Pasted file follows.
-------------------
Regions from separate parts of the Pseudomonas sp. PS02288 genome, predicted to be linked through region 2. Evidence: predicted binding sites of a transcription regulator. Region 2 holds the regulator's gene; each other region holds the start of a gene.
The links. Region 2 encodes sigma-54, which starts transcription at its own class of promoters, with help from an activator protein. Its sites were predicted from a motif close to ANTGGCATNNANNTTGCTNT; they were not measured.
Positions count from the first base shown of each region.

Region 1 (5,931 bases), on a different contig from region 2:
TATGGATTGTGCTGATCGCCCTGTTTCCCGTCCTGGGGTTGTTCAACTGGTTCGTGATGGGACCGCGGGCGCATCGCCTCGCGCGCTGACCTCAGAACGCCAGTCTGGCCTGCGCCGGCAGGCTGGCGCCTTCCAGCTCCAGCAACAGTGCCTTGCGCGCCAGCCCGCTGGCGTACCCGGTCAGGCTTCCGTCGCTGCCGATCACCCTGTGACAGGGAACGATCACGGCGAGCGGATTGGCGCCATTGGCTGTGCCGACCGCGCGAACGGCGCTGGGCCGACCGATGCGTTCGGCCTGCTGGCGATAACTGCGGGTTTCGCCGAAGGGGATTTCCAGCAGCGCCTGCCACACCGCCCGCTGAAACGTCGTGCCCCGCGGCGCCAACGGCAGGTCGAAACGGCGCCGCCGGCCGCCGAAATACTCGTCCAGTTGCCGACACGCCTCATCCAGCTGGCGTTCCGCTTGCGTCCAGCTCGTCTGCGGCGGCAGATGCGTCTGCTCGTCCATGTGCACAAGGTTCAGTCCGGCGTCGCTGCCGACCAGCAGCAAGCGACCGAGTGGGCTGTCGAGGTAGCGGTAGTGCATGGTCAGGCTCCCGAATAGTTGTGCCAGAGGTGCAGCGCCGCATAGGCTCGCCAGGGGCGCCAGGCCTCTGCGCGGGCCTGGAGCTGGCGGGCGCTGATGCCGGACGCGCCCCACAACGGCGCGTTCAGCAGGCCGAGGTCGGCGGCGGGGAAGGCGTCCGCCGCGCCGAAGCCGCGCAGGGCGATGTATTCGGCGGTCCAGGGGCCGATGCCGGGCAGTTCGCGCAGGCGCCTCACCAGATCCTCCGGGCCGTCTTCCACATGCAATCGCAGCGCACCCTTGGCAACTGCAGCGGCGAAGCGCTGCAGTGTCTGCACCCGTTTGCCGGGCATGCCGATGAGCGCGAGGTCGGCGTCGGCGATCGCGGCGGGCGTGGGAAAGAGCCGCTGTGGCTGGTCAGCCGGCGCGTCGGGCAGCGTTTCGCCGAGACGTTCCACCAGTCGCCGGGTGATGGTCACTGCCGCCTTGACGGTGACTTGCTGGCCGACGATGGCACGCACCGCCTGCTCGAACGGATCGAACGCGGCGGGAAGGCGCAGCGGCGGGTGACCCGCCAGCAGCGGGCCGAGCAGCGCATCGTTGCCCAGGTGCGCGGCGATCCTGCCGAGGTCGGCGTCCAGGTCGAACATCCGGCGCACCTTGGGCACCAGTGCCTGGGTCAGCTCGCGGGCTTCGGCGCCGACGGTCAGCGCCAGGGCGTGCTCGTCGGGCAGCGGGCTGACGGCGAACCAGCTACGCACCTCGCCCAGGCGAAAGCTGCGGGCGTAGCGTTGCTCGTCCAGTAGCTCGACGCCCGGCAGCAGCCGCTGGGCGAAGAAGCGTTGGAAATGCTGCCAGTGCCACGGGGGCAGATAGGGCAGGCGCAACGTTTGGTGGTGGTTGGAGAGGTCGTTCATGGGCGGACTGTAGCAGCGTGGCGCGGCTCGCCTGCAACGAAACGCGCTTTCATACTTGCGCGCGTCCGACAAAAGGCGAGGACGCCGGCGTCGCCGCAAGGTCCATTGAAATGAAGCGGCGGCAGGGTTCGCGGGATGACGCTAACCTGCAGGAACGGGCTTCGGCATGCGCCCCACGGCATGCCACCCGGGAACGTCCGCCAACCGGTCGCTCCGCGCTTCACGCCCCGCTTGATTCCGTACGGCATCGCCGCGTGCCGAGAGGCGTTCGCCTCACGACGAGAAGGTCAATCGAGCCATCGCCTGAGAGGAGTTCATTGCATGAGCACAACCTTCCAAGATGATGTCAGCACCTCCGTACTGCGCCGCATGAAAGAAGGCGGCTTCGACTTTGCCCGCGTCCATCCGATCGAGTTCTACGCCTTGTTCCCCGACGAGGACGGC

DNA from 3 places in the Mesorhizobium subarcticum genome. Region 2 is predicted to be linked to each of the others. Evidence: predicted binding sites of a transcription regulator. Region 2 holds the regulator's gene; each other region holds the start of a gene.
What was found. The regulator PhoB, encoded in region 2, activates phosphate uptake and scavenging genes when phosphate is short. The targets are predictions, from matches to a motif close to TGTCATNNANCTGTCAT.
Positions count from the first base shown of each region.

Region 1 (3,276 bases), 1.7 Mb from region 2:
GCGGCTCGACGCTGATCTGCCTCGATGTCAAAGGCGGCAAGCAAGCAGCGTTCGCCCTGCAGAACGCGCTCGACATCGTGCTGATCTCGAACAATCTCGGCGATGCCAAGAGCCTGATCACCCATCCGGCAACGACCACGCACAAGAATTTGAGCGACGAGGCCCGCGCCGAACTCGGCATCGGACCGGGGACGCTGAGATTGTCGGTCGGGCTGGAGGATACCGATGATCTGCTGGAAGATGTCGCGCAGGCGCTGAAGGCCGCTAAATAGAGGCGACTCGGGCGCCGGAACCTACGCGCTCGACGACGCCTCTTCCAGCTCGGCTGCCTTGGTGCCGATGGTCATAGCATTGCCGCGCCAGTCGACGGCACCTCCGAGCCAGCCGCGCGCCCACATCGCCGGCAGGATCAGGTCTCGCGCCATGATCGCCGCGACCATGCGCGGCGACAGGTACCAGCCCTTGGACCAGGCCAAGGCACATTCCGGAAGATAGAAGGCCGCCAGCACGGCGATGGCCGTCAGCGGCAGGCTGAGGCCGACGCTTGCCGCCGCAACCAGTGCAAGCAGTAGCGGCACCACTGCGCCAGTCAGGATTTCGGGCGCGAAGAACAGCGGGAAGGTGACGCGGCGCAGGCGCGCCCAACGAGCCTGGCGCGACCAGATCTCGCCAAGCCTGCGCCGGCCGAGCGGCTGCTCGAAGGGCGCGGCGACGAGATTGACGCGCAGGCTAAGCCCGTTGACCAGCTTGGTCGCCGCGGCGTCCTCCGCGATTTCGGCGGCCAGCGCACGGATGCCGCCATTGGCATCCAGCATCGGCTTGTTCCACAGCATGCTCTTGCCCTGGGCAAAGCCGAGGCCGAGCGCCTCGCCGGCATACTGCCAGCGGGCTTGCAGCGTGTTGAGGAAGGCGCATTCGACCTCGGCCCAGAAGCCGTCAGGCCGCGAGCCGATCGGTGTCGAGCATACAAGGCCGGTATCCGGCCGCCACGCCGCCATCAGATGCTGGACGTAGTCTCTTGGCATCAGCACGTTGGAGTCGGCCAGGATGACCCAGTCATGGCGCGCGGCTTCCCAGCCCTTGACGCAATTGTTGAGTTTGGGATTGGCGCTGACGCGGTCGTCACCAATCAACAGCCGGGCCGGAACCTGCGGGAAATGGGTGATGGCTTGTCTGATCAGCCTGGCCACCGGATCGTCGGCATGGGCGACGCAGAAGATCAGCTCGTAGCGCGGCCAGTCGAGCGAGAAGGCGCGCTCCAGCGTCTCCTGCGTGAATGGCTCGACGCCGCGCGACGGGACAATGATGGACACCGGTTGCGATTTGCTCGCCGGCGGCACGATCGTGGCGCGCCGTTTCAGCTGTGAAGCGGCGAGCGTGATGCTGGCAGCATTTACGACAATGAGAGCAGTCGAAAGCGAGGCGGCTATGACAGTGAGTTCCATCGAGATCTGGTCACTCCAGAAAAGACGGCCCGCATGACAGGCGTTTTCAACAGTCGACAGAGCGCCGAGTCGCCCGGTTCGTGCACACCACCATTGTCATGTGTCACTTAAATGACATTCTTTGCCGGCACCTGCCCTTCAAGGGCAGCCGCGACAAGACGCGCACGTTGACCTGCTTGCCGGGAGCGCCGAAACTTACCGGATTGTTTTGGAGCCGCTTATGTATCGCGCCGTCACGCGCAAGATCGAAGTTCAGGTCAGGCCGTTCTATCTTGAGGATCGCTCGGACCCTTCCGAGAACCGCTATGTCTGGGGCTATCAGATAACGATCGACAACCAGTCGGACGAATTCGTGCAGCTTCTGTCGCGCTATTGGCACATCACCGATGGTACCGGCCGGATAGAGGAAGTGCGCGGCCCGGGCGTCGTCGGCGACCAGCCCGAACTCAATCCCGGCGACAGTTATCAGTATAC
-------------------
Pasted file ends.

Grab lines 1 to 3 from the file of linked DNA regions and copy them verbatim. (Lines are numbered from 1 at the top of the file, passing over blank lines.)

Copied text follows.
Regions from separate parts of the Pseudomonas sp. PS02288 genome, predicted to be linked through region 2. Evidence: predicted binding sites of a transcription regulator. Region 2 holds the regulator's gene; each other region holds the start of a gene.
The links. Region 2 encodes sigma-54, which starts transcription at its own class of promoters, with help from an activator protein. Its sites were predicted from a motif close to ANTGGCATNNANNTTGCTNT; they were not measured.
Positions count from the first base shown of each region.